By the time the game was over the rain had passed. I was struggling to peel my shirt off when I felt a tap on my shoulder. It was from a man with a head full of swept back white hair. Alongside him stood the referee, who'd warned me three times during the game before eventually showing me a yellow card. She was much younger than he was. Either she was his daughter or there was a more sinister element to their relationship, all aside one that had my full approval.
|Michelmersh score very late on (pic by LDS)|
Unfortunately, we live in a world whereby a man cannot be tapped on the shoulder without suspicion of impending violence. Without so much as a set of keys I put my faith in my bare hands. My mind was put at ease when I noticed he was armed only with a Thermos flask. In my experience those who use Thermos flasks are a gentle people. My intuition served me well and I relaxed in the knowledge I didn't have to fight with an old man after ninety gruelling minutes of football. Losing would have been difficult for my ego.
“Just how did you lose that game?” He asked me. At first I wondered if he was taking the piss, then I remembered he was carrying a Thermos flask. As a rule those who use Thermos aren't ones to make snide remarks. I shrugged. I didn't know the answer. I ended up giving him a really boring reply like some of the jerk footballers on the telly. “You completely monopolised the second half,” he continued, as we made our way to Michelmersh's timber clubhouse. That was true. “If Michelmersh's keeper hadn't of made those cracking saves it might have been different.” Michelmersh's first came after about fifteen seconds. The player who scored it will not hit one sweeter this season. Maybe not ever. From then on their peckers were well and truly up, which in my opinion is the best way to have them. We had our work cut out.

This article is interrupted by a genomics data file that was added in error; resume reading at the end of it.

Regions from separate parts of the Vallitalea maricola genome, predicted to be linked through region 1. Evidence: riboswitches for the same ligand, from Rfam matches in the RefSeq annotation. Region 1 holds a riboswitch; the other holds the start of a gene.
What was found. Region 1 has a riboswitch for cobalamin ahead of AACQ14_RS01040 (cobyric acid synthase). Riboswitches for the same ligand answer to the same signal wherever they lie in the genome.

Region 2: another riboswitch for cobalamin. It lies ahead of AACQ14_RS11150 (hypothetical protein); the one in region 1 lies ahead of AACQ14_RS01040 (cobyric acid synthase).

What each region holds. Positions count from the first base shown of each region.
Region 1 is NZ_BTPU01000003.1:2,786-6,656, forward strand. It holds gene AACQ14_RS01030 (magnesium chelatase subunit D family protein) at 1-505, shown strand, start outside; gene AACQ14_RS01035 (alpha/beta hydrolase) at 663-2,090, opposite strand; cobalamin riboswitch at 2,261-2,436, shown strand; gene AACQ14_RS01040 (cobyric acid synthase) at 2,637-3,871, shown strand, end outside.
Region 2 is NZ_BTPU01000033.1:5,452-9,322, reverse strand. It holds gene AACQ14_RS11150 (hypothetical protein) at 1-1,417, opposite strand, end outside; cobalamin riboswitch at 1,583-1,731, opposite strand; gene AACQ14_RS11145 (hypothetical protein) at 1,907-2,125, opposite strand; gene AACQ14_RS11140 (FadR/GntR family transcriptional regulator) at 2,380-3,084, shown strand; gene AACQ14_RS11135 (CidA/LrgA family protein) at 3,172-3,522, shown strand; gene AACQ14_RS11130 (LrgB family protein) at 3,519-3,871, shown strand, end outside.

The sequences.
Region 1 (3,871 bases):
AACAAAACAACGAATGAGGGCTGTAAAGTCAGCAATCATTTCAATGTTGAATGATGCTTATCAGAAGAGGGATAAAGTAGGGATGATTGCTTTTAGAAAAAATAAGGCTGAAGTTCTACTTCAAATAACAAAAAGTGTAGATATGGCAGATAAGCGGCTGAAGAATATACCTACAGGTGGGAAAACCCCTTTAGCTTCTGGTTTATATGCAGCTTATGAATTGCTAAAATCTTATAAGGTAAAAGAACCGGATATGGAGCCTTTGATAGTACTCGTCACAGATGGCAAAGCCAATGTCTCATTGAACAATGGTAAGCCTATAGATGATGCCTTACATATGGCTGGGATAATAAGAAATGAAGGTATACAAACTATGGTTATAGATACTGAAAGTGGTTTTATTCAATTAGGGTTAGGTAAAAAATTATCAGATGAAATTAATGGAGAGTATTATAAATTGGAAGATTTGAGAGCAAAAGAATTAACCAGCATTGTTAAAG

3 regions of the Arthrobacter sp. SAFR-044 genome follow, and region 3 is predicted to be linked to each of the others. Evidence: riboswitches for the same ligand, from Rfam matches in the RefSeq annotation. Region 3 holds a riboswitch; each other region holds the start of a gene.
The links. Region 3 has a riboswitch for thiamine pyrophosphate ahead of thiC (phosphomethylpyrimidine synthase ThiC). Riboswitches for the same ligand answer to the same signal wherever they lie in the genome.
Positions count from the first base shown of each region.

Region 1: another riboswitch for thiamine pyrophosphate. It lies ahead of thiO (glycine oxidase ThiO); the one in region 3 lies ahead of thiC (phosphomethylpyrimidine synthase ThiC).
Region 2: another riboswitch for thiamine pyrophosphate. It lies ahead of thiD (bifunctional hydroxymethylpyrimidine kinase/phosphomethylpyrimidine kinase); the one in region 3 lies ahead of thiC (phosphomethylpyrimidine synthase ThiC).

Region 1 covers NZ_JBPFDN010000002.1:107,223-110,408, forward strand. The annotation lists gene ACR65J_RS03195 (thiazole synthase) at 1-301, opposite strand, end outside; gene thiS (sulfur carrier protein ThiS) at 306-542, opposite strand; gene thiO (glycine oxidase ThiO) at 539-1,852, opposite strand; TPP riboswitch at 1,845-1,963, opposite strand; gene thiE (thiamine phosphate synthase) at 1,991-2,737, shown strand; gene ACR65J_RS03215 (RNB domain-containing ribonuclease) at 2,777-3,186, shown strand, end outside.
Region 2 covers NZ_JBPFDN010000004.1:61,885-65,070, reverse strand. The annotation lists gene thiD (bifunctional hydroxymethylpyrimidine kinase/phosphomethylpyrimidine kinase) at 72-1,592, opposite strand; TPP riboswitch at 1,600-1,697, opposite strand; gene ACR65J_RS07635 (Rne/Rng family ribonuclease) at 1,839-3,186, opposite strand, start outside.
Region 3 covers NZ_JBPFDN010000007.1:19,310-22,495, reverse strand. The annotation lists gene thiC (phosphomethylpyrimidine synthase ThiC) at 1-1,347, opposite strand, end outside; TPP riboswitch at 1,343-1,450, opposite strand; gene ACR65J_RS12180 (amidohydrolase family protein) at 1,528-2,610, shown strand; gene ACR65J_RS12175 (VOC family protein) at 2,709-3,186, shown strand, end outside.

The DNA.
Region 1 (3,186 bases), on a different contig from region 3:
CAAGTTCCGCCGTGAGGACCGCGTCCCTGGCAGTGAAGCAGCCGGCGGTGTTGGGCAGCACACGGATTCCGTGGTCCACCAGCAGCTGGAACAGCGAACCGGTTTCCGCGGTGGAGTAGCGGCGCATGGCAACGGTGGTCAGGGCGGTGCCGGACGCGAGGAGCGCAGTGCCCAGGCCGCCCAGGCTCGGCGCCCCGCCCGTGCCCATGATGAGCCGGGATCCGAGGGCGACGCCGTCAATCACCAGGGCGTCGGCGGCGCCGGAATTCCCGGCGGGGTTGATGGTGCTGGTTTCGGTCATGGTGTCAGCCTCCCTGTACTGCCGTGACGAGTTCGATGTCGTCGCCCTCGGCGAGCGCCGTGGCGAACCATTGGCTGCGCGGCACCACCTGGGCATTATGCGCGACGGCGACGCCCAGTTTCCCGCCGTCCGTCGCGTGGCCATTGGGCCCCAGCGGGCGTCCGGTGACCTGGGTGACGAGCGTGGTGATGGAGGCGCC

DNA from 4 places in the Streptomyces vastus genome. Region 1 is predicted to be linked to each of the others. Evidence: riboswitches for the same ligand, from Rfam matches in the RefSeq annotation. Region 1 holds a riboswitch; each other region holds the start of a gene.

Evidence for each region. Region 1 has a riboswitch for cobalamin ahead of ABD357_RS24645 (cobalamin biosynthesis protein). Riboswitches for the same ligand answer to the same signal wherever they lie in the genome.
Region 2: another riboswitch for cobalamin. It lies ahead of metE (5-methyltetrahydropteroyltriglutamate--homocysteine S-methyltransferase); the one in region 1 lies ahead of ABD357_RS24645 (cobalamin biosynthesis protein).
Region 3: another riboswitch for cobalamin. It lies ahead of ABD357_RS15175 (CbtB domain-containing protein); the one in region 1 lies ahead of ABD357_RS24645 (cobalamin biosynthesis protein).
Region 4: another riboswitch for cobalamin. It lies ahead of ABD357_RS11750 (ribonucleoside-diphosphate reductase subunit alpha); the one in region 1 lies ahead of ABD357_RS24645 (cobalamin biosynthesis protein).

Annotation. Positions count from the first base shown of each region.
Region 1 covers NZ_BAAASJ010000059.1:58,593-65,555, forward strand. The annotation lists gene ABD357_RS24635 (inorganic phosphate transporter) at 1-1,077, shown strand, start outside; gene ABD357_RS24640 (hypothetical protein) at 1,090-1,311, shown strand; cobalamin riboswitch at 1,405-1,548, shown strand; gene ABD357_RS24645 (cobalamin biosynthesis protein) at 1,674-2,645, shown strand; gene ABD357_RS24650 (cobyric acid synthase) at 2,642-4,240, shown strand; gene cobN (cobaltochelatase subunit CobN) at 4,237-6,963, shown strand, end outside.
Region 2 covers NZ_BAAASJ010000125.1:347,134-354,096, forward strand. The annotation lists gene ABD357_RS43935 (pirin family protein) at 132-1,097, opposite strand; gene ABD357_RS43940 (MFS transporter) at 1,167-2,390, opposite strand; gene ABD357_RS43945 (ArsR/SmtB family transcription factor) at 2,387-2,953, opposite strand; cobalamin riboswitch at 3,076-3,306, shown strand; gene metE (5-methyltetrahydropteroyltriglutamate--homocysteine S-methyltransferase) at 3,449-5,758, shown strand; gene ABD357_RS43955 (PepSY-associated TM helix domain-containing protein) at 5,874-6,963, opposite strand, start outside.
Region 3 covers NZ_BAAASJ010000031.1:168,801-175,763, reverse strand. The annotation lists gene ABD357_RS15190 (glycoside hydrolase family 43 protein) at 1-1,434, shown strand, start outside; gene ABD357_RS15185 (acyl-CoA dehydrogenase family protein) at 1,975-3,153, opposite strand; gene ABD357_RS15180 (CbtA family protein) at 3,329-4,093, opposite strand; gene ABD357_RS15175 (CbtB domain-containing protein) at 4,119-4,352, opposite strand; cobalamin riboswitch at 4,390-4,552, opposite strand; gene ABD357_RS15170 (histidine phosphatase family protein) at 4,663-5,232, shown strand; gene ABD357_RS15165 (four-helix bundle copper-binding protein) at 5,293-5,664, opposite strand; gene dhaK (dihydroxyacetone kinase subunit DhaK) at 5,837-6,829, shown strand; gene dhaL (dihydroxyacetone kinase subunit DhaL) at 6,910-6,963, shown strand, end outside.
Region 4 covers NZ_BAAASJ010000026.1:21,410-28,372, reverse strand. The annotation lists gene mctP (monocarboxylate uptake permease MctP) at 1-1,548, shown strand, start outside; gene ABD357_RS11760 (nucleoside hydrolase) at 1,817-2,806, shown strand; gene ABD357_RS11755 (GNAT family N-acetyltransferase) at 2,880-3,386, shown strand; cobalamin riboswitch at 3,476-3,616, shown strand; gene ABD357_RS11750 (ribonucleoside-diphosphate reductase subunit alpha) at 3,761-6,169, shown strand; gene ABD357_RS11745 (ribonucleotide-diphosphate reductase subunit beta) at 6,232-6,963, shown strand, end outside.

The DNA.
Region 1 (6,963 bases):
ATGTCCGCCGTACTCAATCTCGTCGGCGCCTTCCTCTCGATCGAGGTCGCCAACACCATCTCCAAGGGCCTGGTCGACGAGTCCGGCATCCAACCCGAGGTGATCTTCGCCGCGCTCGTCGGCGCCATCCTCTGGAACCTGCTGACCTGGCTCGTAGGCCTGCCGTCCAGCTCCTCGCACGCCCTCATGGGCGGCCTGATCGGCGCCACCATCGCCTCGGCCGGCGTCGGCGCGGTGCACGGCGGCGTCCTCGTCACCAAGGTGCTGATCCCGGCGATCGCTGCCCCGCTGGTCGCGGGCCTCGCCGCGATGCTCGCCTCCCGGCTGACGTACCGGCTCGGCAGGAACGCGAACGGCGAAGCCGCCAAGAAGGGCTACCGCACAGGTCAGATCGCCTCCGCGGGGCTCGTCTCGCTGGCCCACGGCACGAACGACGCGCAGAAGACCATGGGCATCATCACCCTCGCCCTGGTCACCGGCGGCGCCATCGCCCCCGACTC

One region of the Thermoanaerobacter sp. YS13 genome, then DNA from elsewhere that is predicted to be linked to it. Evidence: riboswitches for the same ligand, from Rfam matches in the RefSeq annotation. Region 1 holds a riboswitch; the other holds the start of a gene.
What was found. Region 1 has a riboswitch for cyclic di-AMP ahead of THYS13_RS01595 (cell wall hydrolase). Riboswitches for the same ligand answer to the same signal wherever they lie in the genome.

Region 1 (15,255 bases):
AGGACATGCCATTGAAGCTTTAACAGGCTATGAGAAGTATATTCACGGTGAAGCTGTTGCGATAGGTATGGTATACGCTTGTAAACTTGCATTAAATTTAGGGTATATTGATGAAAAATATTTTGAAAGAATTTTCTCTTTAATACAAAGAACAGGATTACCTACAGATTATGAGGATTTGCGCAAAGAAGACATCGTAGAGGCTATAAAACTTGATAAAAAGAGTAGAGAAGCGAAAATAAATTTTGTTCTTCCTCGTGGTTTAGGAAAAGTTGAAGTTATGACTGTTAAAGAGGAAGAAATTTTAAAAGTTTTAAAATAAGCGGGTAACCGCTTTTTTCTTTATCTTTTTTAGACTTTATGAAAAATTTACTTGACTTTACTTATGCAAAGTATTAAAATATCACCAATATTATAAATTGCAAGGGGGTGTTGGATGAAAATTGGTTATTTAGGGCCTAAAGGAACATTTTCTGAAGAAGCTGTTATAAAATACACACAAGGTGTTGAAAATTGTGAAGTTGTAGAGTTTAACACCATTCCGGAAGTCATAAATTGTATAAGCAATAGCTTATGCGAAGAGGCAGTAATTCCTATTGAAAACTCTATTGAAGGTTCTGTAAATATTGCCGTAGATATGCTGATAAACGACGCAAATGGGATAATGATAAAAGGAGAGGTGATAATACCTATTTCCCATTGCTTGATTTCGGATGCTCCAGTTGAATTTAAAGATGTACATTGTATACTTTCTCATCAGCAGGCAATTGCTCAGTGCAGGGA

Kev Willsher is Burridge captain. He's an uncompromising footballer who leads by example, but in my opinion he'd make a lousy boxer, he bleeds way to easy. It's becoming an almost weekly occurrence. On reflection it's what tends to happen when you throw your head where people are kicking their feet. If the blood running down his face represents his commitment to the cause, then his nose is his Victoria cross. That conk of his has seen plenty of action. Marc Judd had equalised twice and was very unfortunate not to complete his hat-trick, as he saw his header bounce back off Michelmersh's crossbar. We'd all live to rue that because Michelmersh scored a third late on. Time was our enemy.
Some of the younger lads took the defeat hard. I remember when I was their age. It was ten years ago and I was working in a call centre for a large health insurance company where vaginal prolapse and adult circumcision were a daily occurrence. The job wasn't all laughs though. Having my days filled with calls from other seriously ill people provided my young self with unwelcome stress. As a consequence I hit the bottle. Some days I'd be unable to face anymore calls, so I'd sit at my desk with my headset on but unplugged, making conversations up with imaginary policy holders as to appear busy. If memory serves I got quite good at it.
There was a man who worked with me who was undergoing chemotherapy. He got a lot of time off. The sympathy ran dry when it turned out he had made the whole thing up. People in the office were really angry when they found out. I thought if anything it showed he was far sicker than any of us ever imagined. Despite it all, I still liked him; he had charisma. He was fired on the spot and I never saw him again. If there's any wisdom I picked up from that period of my life, it's don't take acid on a cold Tuesday night in November. Getting sent home from work the next day won't stop spoons from judging you. I didn't pass this nugget on to our younger players, I didn't think it was appropriate. We went back to the West End Brewery for our sausage and chips.